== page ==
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‘Schools must reopen quickly to tackle child mental health problems’

‘Schools must reopen quickly to tackle child mental health problems’

Schools must reopen as quickly as possible as mental health difficulties surge among children stuck at home, a leading paediatrician has warned.

Professor Russell Viner, president of the Royal College of Pediatrics and Child Health (RCPCH), told the education committee on Tuesday that ‘getting children into school as quickly as possible’ is the ‘most important thing’ in efforts to support their mental health.

He warned of mounting evidence showing ‘considerable mental health harms’ among children and young people. For example, NHS England data from October showed that one in six children showed serious or very likely mental health problems in July 2020 – up from one in nine in 2017.  

Professor Viner concluded: ‘When we close schools we close [young people’s] lives, not to benefit them but to benefit the rest of society. They reap harm when we close schools.’  

The discussion comes as evidence of deteriorating mental health in children grows following school closures from January this year and from March to September in 2020. 

For example, Professor Viner told the committee that in some hospitals more children were being admitted for mental health reasons than physically unwell children.

He said: ‘We have seen across all of our children’s wards a bit of a shift towards more mental health problems being the reason that children come into children’s wards, which is not necessarily the best place for them.’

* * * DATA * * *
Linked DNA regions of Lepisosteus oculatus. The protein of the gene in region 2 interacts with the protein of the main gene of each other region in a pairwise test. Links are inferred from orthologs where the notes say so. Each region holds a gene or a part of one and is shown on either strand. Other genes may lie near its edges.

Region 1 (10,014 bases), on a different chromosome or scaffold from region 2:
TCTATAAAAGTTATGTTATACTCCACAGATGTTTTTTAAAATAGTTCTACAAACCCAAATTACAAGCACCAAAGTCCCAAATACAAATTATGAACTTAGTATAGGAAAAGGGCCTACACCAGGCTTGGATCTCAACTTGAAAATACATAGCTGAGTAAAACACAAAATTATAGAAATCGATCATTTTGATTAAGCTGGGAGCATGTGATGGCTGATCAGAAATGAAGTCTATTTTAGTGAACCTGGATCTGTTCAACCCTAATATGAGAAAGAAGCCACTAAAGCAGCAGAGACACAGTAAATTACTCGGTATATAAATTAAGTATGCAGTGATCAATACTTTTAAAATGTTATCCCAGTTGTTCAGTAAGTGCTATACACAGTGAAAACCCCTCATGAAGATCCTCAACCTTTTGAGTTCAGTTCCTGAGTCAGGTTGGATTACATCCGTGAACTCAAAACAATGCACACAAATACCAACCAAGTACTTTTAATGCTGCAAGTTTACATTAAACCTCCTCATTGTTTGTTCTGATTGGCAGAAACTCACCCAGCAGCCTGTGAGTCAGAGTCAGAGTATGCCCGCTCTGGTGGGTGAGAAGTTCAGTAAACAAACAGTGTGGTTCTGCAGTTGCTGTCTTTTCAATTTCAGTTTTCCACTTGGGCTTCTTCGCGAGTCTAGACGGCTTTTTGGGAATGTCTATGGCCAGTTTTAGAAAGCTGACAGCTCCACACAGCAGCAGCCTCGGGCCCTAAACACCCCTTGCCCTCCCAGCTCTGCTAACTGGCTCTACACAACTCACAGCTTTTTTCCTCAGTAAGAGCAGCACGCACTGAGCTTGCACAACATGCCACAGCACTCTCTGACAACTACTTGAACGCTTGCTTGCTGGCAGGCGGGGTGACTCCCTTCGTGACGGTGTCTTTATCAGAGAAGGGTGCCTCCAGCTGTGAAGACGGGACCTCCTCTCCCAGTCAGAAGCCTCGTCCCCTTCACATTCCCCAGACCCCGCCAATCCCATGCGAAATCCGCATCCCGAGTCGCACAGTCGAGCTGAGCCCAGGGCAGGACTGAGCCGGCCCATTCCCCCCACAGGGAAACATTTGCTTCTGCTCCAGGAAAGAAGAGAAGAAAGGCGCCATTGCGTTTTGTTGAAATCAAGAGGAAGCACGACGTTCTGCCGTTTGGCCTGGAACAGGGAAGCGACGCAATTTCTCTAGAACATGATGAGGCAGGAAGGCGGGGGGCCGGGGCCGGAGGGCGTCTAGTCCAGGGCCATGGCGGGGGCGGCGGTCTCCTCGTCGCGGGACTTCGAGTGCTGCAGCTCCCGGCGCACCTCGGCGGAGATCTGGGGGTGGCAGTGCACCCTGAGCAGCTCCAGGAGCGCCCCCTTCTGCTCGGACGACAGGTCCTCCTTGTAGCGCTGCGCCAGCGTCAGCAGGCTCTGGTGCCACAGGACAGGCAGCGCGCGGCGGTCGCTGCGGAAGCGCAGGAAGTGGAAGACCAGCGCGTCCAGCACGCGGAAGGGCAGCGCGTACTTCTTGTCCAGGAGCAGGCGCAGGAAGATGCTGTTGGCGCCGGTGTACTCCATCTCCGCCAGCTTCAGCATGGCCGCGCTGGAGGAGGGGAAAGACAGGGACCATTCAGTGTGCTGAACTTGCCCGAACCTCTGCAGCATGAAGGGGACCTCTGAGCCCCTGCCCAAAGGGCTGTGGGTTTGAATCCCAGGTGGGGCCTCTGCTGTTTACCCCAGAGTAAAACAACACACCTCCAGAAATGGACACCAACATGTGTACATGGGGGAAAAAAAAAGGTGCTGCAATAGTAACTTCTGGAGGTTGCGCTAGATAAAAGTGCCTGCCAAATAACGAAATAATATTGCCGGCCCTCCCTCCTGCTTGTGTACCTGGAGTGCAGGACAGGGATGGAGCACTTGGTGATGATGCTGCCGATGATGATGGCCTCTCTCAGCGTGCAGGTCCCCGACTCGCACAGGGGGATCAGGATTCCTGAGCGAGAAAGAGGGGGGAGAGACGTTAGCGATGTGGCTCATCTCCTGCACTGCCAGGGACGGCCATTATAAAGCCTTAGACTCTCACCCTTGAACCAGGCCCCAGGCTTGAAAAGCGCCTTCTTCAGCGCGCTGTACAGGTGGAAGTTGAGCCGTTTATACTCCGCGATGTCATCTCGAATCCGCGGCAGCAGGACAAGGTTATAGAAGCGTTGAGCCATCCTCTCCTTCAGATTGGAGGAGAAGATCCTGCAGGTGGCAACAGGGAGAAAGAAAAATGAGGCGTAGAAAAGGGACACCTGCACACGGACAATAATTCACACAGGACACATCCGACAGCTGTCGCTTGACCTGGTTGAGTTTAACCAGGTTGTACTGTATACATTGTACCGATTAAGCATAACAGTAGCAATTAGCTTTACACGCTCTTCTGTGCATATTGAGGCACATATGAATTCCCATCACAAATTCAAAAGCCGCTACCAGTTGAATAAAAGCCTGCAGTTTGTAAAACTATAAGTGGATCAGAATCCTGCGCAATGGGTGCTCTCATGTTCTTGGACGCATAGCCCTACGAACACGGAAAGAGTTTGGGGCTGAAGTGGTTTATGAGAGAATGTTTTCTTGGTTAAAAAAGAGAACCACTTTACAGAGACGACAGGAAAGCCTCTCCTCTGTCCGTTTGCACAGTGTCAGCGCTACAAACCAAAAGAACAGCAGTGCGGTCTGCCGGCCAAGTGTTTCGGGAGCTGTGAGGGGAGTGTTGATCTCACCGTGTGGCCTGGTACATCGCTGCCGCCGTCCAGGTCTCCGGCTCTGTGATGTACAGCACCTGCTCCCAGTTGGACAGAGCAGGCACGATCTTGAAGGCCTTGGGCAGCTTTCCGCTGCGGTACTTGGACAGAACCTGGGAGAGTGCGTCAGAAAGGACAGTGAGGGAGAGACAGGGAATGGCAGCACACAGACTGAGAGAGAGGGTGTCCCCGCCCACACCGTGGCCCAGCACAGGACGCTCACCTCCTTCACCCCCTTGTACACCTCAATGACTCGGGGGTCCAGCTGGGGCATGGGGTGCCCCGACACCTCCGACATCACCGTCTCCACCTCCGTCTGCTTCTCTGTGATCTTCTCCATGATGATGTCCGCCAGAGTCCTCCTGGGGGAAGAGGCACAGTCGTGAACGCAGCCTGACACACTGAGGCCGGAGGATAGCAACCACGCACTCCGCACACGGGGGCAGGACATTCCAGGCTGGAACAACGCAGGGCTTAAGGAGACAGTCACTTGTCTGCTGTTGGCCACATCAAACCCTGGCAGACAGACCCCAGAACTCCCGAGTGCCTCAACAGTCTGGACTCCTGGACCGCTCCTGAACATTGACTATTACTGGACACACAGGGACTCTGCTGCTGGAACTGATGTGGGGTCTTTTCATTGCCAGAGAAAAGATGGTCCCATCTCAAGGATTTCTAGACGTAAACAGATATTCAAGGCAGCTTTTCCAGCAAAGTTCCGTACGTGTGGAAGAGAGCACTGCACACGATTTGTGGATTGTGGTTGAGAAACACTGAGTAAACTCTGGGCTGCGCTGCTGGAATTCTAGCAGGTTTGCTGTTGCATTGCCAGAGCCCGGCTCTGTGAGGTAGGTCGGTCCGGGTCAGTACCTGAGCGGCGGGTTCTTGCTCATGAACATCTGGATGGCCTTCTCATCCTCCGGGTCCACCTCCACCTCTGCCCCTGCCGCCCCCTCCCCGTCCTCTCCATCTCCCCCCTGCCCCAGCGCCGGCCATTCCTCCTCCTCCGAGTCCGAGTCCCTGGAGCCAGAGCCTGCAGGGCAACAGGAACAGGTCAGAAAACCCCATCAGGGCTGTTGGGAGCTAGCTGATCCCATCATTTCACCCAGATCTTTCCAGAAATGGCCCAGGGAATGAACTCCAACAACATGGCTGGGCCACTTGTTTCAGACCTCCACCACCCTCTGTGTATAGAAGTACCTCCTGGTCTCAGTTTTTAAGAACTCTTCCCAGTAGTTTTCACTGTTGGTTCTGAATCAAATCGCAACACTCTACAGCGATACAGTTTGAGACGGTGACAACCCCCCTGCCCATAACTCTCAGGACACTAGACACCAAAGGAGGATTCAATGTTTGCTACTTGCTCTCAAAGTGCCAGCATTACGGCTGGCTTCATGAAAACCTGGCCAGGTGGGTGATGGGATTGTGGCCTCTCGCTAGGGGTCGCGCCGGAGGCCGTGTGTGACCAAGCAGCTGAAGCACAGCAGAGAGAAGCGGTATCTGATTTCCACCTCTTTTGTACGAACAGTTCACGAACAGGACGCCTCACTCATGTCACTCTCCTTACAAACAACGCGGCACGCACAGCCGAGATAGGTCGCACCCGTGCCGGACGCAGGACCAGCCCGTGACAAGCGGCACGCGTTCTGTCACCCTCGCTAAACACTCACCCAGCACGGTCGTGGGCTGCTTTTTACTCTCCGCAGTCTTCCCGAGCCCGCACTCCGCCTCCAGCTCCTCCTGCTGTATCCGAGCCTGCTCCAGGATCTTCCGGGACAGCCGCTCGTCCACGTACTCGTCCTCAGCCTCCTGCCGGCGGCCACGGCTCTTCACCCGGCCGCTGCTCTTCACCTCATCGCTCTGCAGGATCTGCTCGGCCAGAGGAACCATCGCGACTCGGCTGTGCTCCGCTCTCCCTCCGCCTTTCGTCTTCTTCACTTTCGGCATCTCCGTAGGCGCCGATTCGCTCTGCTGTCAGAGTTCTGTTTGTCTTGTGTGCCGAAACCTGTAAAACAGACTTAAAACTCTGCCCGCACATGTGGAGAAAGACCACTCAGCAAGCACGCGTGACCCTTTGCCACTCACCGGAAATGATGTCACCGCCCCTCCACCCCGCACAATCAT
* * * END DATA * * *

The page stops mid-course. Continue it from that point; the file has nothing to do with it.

In addition, a survey published on Tuesday by the Prince’s Trust warned of the ‘devasting toll’ of the pandemic on young people as 26% of them admit they feel ‘unable to cope with life’ since it began.

In December last year, the RCPCH found a huge rise in food restriction disorders, with some paediatricians reporting doubling, tripling or quadrupling of cases compared with the same period last year.

In October last year, a report found the first UK lockdown had a ‘major’ impact on the mental health of women, young people and people from socially disadvantaged backgrounds.

Professor Viner called for ‘an accelerated improvement package’ in child and adolescent mental health services (CAMHS) following underinvestment ‘for the last 10 to 20 years’. Despite recent increased funding, ‘things are not where we want them to be’, he added.

Dr Dougal Hargreaves, a paediatrician and deputy scientific adviser at the Department of Education, told the committee that the department is ‘looking to build up a more comprehensive database’ on the mental health of children and young people ‘over the next six months’.

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